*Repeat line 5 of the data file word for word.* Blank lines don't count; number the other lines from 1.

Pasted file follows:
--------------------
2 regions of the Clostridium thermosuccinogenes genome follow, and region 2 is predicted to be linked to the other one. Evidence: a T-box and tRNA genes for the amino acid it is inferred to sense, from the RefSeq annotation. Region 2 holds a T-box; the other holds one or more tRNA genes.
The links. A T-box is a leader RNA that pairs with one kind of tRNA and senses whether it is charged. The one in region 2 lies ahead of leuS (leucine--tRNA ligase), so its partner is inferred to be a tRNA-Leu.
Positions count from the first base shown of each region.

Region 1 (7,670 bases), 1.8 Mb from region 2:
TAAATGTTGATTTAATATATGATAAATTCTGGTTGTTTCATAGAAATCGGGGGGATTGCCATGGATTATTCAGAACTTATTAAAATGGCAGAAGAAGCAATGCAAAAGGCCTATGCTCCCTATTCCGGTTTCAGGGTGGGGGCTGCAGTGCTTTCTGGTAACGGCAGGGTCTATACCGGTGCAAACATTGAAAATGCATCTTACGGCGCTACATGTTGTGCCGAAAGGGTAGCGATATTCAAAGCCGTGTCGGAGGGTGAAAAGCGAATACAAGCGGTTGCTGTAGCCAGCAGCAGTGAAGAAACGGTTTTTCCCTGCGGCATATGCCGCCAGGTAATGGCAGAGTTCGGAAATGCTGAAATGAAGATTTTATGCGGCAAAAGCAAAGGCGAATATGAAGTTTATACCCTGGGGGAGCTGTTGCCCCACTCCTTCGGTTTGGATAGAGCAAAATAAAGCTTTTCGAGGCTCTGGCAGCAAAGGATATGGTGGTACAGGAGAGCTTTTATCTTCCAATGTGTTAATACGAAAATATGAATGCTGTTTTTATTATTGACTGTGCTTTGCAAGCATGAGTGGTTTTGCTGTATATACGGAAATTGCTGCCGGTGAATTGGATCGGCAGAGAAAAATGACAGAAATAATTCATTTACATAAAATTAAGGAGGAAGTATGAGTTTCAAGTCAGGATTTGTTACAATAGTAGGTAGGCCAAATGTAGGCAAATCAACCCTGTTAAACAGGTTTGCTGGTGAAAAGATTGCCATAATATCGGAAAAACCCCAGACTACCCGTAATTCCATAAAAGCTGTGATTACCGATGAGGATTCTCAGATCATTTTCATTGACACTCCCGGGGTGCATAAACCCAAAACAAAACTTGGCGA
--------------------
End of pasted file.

TAAATGTTGATTTAATATATGATAAATTCTGGTTGTTTCATAGAAATCGGGGGGATTGCCATGGATTATTCAGAACTTATTAAAATGGCAGAAGAAGCAATGCAAAAGGCCTATGCTCCCTATTCCGGTTTCAGGGTGGGGGCTGCAGTGCTTTCTGGTAACGGCAGGGTCTATACCGGTGCAAACATTGAAAATGCATCTTACGGCGCTACATGTTGTGCCGAAAGGGTAGCGATATTCAAAGCCGTGTCGGAGGGTGAAAAGCGAATACAAGCGGTTGCTGTAGCCAGCAGCAGTGAAGAAACGGTTTTTCCCTGCGGCATATGCCGCCAGGTAATGGCAGAGTTCGGAAATGCTGAAATGAAGATTTTATGCGGCAAAAGCAAAGGCGAATATGAAGTTTATACCCTGGGGGAGCTGTTGCCCCACTCCTTCGGTTTGGATAGAGCAAAATAAAGCTTTTCGAGGCTCTGGCAGCAAAGGATATGGTGGTACAGGAGAGCTTTTATCTTCCAATGTGTTAATACGAAAATATGAATGCTGTTTTTATTATTGACTGTGCTTTGCAAGCATGAGTGGTTTTGCTGTATATACGGAAATTGCTGCCGGTGAATTGGATCGGCAGAGAAAAATGACAGAAATAATTCATTTACATAAAATTAAGGAGGAAGTATGAGTTTCAAGTCAGGATTTGTTACAATAGTAGGTAGGCCAAATGTAGGCAAATCAACCCTGTTAAACAGGTTTGCTGGTGAAAAGATTGCCATAATATCGGAAAAACCCCAGACTACCCGTAATTCCATAAAAGCTGTGATTACCGATGAGGATTCTCAGATCATTTTCATTGACACTCCCGGGGTGCATAAACCCAAAACAAAACTTGGCGA